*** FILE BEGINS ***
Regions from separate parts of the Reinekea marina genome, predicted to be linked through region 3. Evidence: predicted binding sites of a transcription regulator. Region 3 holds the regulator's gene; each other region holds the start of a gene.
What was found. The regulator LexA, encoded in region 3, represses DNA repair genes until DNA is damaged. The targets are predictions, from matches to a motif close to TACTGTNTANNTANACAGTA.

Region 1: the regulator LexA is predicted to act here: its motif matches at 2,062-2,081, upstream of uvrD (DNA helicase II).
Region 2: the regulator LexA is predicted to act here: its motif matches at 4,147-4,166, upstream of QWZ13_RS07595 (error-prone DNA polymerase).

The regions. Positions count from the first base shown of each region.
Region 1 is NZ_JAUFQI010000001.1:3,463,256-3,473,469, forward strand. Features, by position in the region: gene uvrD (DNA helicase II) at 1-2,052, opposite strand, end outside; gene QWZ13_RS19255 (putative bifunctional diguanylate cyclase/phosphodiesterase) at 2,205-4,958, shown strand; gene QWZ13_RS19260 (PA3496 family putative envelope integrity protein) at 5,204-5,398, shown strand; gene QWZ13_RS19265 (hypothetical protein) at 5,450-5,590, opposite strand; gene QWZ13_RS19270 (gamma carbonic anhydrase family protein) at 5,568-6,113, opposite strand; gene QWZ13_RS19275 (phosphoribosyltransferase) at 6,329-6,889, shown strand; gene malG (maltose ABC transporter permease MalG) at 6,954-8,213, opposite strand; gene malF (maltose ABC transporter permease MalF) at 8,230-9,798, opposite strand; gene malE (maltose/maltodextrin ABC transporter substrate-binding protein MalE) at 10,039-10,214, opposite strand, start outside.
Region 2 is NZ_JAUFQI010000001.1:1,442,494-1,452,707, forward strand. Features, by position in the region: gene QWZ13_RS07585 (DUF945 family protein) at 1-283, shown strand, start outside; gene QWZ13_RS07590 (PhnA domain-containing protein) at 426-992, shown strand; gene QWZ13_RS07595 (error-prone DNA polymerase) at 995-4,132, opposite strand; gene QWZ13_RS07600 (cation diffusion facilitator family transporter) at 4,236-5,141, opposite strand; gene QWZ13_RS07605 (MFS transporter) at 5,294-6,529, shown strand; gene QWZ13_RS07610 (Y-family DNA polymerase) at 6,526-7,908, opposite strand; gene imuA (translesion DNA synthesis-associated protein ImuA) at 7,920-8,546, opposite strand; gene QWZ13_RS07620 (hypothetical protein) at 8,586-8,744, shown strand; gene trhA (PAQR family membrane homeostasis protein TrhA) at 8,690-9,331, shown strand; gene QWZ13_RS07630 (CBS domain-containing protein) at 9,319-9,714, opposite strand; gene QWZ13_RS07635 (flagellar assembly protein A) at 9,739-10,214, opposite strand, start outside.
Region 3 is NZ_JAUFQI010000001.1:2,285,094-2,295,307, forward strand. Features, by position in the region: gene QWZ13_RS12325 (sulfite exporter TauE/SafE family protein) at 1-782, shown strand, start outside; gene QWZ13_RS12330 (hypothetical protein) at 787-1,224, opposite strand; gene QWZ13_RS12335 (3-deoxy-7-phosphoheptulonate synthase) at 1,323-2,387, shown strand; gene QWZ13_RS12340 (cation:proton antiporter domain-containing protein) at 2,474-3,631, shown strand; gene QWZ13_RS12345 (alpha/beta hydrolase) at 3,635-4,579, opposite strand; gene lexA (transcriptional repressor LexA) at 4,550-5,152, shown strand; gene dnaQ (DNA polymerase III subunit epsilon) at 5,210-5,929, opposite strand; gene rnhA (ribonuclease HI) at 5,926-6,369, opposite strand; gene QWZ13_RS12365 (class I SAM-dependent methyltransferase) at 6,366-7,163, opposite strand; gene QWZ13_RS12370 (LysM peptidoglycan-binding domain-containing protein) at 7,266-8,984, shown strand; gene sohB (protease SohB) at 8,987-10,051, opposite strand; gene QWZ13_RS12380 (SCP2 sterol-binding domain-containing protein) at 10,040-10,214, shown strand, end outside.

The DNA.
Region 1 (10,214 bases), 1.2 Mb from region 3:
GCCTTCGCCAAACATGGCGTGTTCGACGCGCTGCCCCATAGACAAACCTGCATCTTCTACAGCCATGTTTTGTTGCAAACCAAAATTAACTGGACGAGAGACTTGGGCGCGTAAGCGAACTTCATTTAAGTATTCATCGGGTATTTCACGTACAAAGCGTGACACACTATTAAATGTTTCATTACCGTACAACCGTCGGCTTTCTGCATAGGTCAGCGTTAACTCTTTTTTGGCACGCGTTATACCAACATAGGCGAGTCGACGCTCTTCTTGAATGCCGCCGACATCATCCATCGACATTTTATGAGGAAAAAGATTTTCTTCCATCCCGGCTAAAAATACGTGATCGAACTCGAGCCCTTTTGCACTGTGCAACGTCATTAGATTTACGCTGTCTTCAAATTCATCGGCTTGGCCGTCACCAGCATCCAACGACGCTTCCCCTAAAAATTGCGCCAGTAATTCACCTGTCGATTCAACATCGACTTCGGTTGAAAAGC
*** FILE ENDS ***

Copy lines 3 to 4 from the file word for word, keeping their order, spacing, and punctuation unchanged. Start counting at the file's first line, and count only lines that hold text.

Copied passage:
Region 1: the regulator LexA is predicted to act here: its motif matches at 2,062-2,081, upstream of uvrD (DNA helicase II).
Region 2: the regulator LexA is predicted to act here: its motif matches at 4,147-4,166, upstream of QWZ13_RS07595 (error-prone DNA polymerase).